CPEHN hosted its final Focus on Equity: Communities of Color in Post-ACA California convening series today in San Diego. Like our previous three events, this one focused on Health for All efforts to expand access to affordable coverage to everyone regardless of immigration status, strategies to integrate behavioral and physical health services, and ways to include equity considerations when evaluating and improving health care quality.
Marty Adelman from the Council of Community Clinics started things off with a presentation on current behavioral health integration efforts in San Diego. He stressed that integrating behavioral health and primary care services can improve both components by reducing stigma, closing the mortality gap, and limiting costs.
Adelman: behavioral health integration can combat stigma by meeting people in the community http://t.co/e3Qv1eGzJ6
Language access in our health care system has long been a point of emphasis for our work at CPEHN. For example, in 2003, CPEHN sponsored SB 853 (Escutia), the Health Care Language Assistance Act. The first of its kind in the country, this law now holds health plans accountable for the provision of linguistically-appropriate services.
The reason that laws like SB 853 and other language access measures are necessary is because of California’s uniquely diverse population. As you can see in our Friday Facts table, over 40 different languages are spoken in San Diego County alone.
San Diego County has a large (92,836) Tagalog-speaking population, and roughly 2 out of every 5 of these individuals are Limited English Proficient (LEP), meaning they speak English less than very well. Almost two-thirds of the county’s large Vietnamese-speaking population is LEP, as is half of all those who speak Chinese. The county is also home to over 320,000 Spanish-speakers who are LEP.
Such large numbers of LEP individuals in San Diego County shows the importance of providing linguistically accessible services. Navigating the health care system is challenging enough when you receive services in your primary language, imagine how difficult it would be with a language barrier.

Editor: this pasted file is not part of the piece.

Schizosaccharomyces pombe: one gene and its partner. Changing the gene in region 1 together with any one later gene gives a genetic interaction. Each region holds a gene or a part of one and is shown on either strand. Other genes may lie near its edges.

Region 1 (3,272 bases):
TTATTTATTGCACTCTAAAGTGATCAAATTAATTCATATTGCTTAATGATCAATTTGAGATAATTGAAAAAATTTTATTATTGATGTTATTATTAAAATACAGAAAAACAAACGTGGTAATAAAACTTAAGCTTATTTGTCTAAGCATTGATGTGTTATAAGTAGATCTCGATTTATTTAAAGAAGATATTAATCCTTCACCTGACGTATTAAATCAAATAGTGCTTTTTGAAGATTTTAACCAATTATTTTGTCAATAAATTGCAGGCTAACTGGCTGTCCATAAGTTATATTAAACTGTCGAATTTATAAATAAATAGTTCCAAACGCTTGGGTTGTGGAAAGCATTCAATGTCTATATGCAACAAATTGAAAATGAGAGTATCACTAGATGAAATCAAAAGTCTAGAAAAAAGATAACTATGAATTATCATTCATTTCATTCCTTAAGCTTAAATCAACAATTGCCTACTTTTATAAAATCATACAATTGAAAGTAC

The Latino Coalition for a Healthy California has worked tirelessly for the past year to reduce sugar-sweetened beverage consumption both in Berkeley and across the state, and we’re gearing up for a new battle this year. We're talking about an urgent social justice issue: one out of every two Latino children will get type 2 diabetes in their lifetimes unless things change. These statistics are simply unacceptable, which is why we’re working to engage our community across the state to become informed advocates on this issue.
After successful forums last year in Fresno, Stockton, Berkeley, Santa Ana, and Baldwin Park, where we presented to over 100 people, we are heading back to Southern California to spread the word about the type 2 diabetes epidemic in the Latino community.
We’ll cover why diabetes has become so common among Latinos, what California advocacy and community groups are doing to prevent it, and how you and your neighbors can join the effort. This forum is ideal for community members concerned about diabetes and healthy food access, promotoras/community health workers, teachers, parents, and local leaders. All are welcome.
The forums are all from 6:00 pm to 7:30 pm and will be held in English and Spanish. Dinner will be provided and admission is free.